Food safety risk communication – theory and practice

Folks are rightly skeptical about the safety of the food supply. Outbreaks of foodborne illness are happening daily, and some of the outbreaks involve levels of deception, malfeasance and yukkiness that are criminal.

Levels of trust ain’t good.

Lynn Frewer, formerly of the U.K. and now based at Wageningen University in The Netherlands, has been doing the food safety risk communication thing for a long time and is darn good at it. Frewer and colleagues published a new paper in Food Policy last week that summarized much of the existing research and some new work to map out a strategy for those who talk about food safety in public arenas.

The results validated what a bunch of us have been saying for decades:

• understand consumer risk perceptions and information needs;
• segment and target communications;
• institutions and industry must stress risk mitigation activities, including prevention and the effectiveness of enforcement systems;
• account for cultural and at-risk populations when creating messages;
• enhance transparency by making public information about ongoing management and research activities, the processes adopted regarding establishing regulatory and resource allocation priorities, and whether rapid responses by food risk managers to mitigate food safety incidents have been made;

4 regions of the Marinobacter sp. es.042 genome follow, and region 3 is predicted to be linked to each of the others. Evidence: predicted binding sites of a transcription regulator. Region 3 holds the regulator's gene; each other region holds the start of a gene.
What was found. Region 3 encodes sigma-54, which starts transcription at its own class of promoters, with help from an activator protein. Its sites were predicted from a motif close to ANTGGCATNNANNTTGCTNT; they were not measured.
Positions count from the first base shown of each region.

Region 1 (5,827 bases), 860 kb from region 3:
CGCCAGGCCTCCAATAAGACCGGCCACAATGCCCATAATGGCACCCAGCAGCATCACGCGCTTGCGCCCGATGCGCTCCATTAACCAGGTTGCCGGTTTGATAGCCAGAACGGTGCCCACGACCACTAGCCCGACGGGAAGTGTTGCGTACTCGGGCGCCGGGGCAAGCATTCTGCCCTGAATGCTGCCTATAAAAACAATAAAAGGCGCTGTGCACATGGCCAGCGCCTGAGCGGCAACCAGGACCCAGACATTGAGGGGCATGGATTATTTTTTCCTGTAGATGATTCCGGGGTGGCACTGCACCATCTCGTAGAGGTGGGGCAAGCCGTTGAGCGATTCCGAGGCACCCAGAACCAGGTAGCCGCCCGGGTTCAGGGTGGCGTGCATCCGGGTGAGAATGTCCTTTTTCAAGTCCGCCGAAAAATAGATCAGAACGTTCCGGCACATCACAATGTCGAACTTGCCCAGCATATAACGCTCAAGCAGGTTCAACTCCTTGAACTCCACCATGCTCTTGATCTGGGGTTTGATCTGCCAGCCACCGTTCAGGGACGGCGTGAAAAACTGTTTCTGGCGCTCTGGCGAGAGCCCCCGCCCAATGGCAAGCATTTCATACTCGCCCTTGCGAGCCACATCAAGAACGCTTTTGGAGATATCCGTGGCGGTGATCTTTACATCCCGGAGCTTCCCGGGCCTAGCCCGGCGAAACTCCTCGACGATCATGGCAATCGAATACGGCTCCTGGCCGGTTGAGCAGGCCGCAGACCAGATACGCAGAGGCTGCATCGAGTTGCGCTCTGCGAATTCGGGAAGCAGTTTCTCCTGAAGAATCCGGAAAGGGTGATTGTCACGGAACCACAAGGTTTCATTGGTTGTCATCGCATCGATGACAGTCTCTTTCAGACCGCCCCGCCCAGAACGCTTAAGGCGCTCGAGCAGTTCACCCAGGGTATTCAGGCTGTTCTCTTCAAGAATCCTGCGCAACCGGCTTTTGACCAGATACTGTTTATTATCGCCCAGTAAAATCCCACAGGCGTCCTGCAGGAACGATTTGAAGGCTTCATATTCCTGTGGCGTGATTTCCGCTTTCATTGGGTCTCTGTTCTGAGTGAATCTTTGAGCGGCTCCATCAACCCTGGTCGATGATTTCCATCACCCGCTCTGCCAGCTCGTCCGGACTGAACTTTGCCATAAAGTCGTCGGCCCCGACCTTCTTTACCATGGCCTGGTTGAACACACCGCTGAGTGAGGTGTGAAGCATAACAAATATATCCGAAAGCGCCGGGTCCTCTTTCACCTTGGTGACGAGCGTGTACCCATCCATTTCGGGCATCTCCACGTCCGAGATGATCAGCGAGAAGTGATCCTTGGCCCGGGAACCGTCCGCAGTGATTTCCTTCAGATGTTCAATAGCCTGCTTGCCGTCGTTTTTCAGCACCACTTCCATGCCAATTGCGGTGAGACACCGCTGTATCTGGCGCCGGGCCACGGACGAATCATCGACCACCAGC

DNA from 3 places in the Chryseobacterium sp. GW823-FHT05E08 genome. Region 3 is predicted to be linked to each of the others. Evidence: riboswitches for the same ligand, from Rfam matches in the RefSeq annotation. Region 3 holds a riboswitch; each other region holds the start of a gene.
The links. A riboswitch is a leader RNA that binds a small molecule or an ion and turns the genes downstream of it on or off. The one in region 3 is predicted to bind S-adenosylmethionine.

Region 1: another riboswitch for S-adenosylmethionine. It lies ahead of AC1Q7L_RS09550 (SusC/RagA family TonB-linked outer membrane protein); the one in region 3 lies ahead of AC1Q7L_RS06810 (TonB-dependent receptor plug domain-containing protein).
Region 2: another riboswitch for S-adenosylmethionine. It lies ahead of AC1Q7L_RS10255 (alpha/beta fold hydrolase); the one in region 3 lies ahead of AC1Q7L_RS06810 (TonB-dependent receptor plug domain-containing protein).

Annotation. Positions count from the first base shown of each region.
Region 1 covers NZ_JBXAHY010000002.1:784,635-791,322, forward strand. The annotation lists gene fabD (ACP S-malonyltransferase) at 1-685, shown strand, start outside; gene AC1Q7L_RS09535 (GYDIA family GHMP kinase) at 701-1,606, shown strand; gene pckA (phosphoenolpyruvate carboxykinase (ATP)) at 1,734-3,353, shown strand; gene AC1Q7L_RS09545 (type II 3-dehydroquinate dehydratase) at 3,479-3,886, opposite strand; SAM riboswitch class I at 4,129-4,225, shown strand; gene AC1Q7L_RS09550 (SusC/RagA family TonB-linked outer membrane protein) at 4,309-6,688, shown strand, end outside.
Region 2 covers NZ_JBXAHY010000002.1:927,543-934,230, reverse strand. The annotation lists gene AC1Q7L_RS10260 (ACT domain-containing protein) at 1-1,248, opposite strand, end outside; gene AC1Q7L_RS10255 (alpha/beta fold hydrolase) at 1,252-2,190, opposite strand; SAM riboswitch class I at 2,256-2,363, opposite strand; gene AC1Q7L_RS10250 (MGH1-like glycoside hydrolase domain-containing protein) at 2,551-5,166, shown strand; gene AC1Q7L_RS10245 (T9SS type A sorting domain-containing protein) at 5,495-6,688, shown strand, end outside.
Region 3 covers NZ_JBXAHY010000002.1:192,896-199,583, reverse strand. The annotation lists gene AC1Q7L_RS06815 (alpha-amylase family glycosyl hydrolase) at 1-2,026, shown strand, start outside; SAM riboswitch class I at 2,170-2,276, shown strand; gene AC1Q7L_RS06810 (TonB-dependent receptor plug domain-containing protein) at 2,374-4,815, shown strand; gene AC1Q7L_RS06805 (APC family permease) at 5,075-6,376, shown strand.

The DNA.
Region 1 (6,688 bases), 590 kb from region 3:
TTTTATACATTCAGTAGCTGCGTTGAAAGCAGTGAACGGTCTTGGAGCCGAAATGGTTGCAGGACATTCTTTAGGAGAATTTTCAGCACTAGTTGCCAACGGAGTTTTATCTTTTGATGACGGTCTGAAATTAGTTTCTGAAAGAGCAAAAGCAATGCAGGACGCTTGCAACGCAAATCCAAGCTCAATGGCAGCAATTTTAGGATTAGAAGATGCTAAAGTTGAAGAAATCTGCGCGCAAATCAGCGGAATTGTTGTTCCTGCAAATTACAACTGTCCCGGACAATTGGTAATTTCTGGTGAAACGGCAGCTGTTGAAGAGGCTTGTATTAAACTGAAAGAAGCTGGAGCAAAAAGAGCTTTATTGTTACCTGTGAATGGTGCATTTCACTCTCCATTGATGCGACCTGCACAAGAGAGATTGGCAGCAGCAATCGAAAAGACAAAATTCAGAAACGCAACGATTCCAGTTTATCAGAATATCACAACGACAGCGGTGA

• consumer protection and public health must be the top priority; and,
• tell ‘em what you don’t know (I’m sure that’s a scientific term).

How are such recommendations executed, especially during an outbreak of foodborne illness, when consumers are paying attention?

Gustavo Anaya, the owner of Oregon’s Los Dos Amigos Family Mexican Restaurant, issued a written apology to its customers after 30 patrons were sickened in a Salmonella outbreak linked to the Jackson Street, Roseburg, business.

Gustavo and his son, Manny Anaya, delivered letters to media outlets in Douglas County on Friday.

“We send our sincerest apologies to the people and family members who were affected by the salmonella outbreak,” the letter stated.

Saying, I’m sorry, is not always an admission of blame. It’s also a sign of empathy, that most basic of human traits, which is crucial in building trust.

Communications alone, however, are never enough. The restaurant will have issues if it is discovered to have improperly assessed or ignored food safety risks.

Cope, S., et al. Consumer perceptions of best practice in food risk communication and management: Implications for risk analysis policy. Food Policy (2010), doi:10.1016/j.foodpol.2010.04.002



As a consequence of recent food safety incidents, consumer trust in European food safety management has diminished. A risk governance framework that formally institutes stakeholder (including consumer) consultation and dialogue through a transparent and accountable process has been proposed, with due emphasis on risk communication. This paper delivers actionable policy recommendations based on consumer preferences for different approaches to food risk management. These results suggest that risk communication should be informed by knowledge of consumer risk perceptions and information needs, including individual differences in consumer preferences and requirements, and differences in these relating to socio-historical context associated with regulation. In addition, information about what is being done to identify, prevent and manage food risks needs to be communicated to consumers, together with consistent messages regarding preventative programs, enforcement systems, and scientific uncertainty and variability associated with risk assessments. Cross-cultural differences in consumer perception and information preferences suggest a national or regional strategy for food risk communication may be more effective than one applied at a pan-European level.